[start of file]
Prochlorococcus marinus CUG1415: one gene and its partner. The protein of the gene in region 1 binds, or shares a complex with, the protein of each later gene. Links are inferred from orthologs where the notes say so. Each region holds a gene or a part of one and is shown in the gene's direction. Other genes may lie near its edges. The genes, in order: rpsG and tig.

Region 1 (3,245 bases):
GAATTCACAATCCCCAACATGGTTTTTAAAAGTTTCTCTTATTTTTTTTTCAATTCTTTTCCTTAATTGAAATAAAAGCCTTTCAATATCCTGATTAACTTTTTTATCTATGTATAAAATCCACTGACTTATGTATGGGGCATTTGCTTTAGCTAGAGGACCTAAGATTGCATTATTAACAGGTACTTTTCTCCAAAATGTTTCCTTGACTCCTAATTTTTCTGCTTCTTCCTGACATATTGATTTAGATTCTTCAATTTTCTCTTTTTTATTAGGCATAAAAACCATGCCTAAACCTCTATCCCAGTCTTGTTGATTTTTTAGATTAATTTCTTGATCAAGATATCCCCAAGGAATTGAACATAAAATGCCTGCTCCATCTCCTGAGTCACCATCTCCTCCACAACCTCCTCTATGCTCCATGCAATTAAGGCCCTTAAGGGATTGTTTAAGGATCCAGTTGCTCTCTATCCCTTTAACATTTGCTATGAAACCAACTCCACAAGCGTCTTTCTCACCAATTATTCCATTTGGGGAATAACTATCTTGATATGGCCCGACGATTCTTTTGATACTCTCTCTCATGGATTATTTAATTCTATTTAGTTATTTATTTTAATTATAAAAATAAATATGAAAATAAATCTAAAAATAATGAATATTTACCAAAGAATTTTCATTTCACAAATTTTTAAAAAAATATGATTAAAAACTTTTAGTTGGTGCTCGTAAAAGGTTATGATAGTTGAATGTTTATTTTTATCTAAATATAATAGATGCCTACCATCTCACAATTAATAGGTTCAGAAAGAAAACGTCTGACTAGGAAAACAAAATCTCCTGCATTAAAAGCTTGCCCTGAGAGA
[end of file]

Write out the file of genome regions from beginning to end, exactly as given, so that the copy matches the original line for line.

Prochlorococcus marinus CUG1415: one gene and its partner. The protein of the gene in region 1 binds, or shares a complex with, the protein of each later gene. Links are inferred from orthologs where the notes say so. Each region holds a gene or a part of one and is shown in the gene's direction. Other genes may lie near its edges. The genes, in order: rpsG and tig.

Region 1 (3,245 bases):
GAATTCACAATCCCCAACATGGTTTTTAAAAGTTTCTCTTATTTTTTTTTCAATTCTTTTCCTTAATTGAAATAAAAGCCTTTCAATATCCTGATTAACTTTTTTATCTATGTATAAAATCCACTGACTTATGTATGGGGCATTTGCTTTAGCTAGAGGACCTAAGATTGCATTATTAACAGGTACTTTTCTCCAAAATGTTTCCTTGACTCCTAATTTTTCTGCTTCTTCCTGACATATTGATTTAGATTCTTCAATTTTCTCTTTTTTATTAGGCATAAAAACCATGCCTAAACCTCTATCCCAGTCTTGTTGATTTTTTAGATTAATTTCTTGATCAAGATATCCCCAAGGAATTGAACATAAAATGCCTGCTCCATCTCCTGAGTCACCATCTCCTCCACAACCTCCTCTATGCTCCATGCAATTAAGGCCCTTAAGGGATTGTTTAAGGATCCAGTTGCTCTCTATCCCTTTAACATTTGCTATGAAACCAACTCCACAAGCGTCTTTCTCACCAATTATTCCATTTGGGGAATAACTATCTTGATATGGCCCGACGATTCTTTTGATACTCTCTCTCATGGATTATTTAATTCTATTTAGTTATTTATTTTAATTATAAAAATAAATATGAAAATAAATCTAAAAATAATGAATATTTACCAAAGAATTTTCATTTCACAAATTTTTAAAAAAATATGATTAAAAACTTTTAGTTGGTGCTCGTAAAAGGTTATGATAGTTGAATGTTTATTTTTATCTAAATATAATAGATGCCTACCATCTCACAATTAATAGGTTCAGAAAGAAAACGTCTGACTAGGAAAACAAAATCTCCTGCATTAAAAGCTTGCCCTGAGAGA